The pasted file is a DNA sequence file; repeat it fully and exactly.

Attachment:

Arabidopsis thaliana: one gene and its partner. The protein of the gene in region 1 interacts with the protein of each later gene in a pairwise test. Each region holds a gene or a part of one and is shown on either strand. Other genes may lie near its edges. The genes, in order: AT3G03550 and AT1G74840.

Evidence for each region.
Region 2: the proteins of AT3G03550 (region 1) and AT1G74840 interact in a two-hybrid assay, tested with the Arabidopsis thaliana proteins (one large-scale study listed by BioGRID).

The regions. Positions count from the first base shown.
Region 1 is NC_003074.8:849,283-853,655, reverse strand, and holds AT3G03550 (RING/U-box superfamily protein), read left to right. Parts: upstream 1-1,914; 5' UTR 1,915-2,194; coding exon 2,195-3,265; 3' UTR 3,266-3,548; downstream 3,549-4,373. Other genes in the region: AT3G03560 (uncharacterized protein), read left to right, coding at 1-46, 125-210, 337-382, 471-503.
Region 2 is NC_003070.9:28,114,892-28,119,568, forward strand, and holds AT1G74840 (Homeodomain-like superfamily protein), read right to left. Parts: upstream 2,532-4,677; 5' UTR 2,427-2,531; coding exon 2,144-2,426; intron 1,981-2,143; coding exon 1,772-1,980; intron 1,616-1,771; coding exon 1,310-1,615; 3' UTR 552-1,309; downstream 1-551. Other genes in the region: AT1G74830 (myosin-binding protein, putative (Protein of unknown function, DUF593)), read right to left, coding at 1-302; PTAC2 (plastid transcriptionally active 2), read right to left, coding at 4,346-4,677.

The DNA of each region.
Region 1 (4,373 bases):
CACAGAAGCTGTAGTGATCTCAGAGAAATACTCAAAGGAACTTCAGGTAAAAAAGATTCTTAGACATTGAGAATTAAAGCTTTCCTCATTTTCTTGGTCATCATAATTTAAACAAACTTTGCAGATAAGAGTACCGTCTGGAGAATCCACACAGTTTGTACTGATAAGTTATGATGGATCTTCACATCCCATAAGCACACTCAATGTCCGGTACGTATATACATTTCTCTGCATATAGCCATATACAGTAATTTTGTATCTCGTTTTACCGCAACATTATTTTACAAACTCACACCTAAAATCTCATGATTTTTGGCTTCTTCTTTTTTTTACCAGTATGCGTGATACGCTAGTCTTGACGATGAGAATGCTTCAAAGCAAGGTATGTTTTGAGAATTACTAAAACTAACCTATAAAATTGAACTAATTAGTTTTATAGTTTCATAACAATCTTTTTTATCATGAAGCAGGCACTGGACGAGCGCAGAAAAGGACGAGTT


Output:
Arabidopsis thaliana: one gene and its partner. The protein of the gene in region 1 interacts with the protein of each later gene in a pairwise test. Each region holds a gene or a part of one and is shown on either strand. Other genes may lie near its edges. The genes, in order: AT3G03550 and AT1G74840.

Evidence for each region.
Region 2: the proteins of AT3G03550 (region 1) and AT1G74840 interact in a two-hybrid assay, tested with the Arabidopsis thaliana proteins (one large-scale study listed by BioGRID).

The regions. Positions count from the first base shown.
Region 1 is NC_003074.8:849,283-853,655, reverse strand, and holds AT3G03550 (RING/U-box superfamily protein), read left to right. Parts: upstream 1-1,914; 5' UTR 1,915-2,194; coding exon 2,195-3,265; 3' UTR 3,266-3,548; downstream 3,549-4,373. Other genes in the region: AT3G03560 (uncharacterized protein), read left to right, coding at 1-46, 125-210, 337-382, 471-503.
Region 2 is NC_003070.9:28,114,892-28,119,568, forward strand, and holds AT1G74840 (Homeodomain-like superfamily protein), read right to left. Parts: upstream 2,532-4,677; 5' UTR 2,427-2,531; coding exon 2,144-2,426; intron 1,981-2,143; coding exon 1,772-1,980; intron 1,616-1,771; coding exon 1,310-1,615; 3' UTR 552-1,309; downstream 1-551. Other genes in the region: AT1G74830 (myosin-binding protein, putative (Protein of unknown function, DUF593)), read right to left, coding at 1-302; PTAC2 (plastid transcriptionally active 2), read right to left, coding at 4,346-4,677.

The DNA of each region.
Region 1 (4,373 bases):
CACAGAAGCTGTAGTGATCTCAGAGAAATACTCAAAGGAACTTCAGGTAAAAAAGATTCTTAGACATTGAGAATTAAAGCTTTCCTCATTTTCTTGGTCATCATAATTTAAACAAACTTTGCAGATAAGAGTACCGTCTGGAGAATCCACACAGTTTGTACTGATAAGTTATGATGGATCTTCACATCCCATAAGCACACTCAATGTCCGGTACGTATATACATTTCTCTGCATATAGCCATATACAGTAATTTTGTATCTCGTTTTACCGCAACATTATTTTACAAACTCACACCTAAAATCTCATGATTTTTGGCTTCTTCTTTTTTTTACCAGTATGCGTGATACGCTAGTCTTGACGATGAGAATGCTTCAAAGCAAGGTATGTTTTGAGAATTACTAAAACTAACCTATAAAATTGAACTAATTAGTTTTATAGTTTCATAACAATCTTTTTTATCATGAAGCAGGCACTGGACGAGCGCAGAAAAGGACGAGTT